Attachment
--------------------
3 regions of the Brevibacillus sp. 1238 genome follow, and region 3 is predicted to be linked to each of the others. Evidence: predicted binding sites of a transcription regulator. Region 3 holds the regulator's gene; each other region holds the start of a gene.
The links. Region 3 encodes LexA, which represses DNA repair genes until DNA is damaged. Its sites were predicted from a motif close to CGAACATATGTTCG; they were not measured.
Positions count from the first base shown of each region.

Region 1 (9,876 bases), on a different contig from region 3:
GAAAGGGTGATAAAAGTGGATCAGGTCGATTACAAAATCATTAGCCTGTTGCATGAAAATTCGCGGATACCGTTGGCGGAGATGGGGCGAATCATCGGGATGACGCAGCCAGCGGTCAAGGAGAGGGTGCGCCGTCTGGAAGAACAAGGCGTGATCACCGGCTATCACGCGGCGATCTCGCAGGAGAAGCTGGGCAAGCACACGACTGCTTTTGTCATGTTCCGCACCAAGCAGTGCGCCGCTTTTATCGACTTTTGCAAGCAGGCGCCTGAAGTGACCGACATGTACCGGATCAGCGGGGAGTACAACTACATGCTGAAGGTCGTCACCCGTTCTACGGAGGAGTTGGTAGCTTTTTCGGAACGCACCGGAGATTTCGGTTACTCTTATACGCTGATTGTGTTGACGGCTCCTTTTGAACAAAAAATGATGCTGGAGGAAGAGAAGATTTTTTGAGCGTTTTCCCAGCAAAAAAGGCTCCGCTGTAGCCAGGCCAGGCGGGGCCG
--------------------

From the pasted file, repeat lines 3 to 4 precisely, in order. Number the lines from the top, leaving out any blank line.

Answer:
Positions count from the first base shown of each region.

Region 1 (9,876 bases), on a different contig from region 3: